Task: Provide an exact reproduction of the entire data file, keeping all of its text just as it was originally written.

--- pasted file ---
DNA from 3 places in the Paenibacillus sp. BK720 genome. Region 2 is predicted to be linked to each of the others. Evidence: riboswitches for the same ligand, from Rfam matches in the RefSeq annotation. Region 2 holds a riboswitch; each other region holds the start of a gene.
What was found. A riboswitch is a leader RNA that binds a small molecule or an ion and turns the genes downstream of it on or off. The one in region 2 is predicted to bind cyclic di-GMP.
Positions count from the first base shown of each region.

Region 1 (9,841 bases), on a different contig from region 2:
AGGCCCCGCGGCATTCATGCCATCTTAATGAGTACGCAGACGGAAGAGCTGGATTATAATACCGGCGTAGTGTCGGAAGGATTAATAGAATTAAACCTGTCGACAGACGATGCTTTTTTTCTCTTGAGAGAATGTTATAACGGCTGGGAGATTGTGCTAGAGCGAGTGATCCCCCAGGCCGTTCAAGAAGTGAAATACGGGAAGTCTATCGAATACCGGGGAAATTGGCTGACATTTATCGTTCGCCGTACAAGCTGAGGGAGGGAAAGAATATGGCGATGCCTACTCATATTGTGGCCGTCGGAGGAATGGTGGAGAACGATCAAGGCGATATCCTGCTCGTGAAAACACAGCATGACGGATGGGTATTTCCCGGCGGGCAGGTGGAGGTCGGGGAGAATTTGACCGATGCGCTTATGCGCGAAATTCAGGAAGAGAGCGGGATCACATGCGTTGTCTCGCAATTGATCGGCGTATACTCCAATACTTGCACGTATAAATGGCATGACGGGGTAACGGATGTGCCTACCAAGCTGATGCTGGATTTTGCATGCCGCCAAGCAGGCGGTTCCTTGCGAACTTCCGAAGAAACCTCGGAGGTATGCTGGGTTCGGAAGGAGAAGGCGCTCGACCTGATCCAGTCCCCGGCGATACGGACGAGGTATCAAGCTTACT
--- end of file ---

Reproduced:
DNA from 3 places in the Paenibacillus sp. BK720 genome. Region 2 is predicted to be linked to each of the others. Evidence: riboswitches for the same ligand, from Rfam matches in the RefSeq annotation. Region 2 holds a riboswitch; each other region holds the start of a gene.
What was found. A riboswitch is a leader RNA that binds a small molecule or an ion and turns the genes downstream of it on or off. The one in region 2 is predicted to bind cyclic di-GMP.
Positions count from the first base shown of each region.

Region 1 (9,841 bases), on a different contig from region 2:
AGGCCCCGCGGCATTCATGCCATCTTAATGAGTACGCAGACGGAAGAGCTGGATTATAATACCGGCGTAGTGTCGGAAGGATTAATAGAATTAAACCTGTCGACAGACGATGCTTTTTTTCTCTTGAGAGAATGTTATAACGGCTGGGAGATTGTGCTAGAGCGAGTGATCCCCCAGGCCGTTCAAGAAGTGAAATACGGGAAGTCTATCGAATACCGGGGAAATTGGCTGACATTTATCGTTCGCCGTACAAGCTGAGGGAGGGAAAGAATATGGCGATGCCTACTCATATTGTGGCCGTCGGAGGAATGGTGGAGAACGATCAAGGCGATATCCTGCTCGTGAAAACACAGCATGACGGATGGGTATTTCCCGGCGGGCAGGTGGAGGTCGGGGAGAATTTGACCGATGCGCTTATGCGCGAAATTCAGGAAGAGAGCGGGATCACATGCGTTGTCTCGCAATTGATCGGCGTATACTCCAATACTTGCACGTATAAATGGCATGACGGGGTAACGGATGTGCCTACCAAGCTGATGCTGGATTTTGCATGCCGCCAAGCAGGCGGTTCCTTGCGAACTTCCGAAGAAACCTCGGAGGTATGCTGGGTTCGGAAGGAGAAGGCGCTCGACCTGATCCAGTCCCCGGCGATACGGACGAGGTATCAAGCTTACT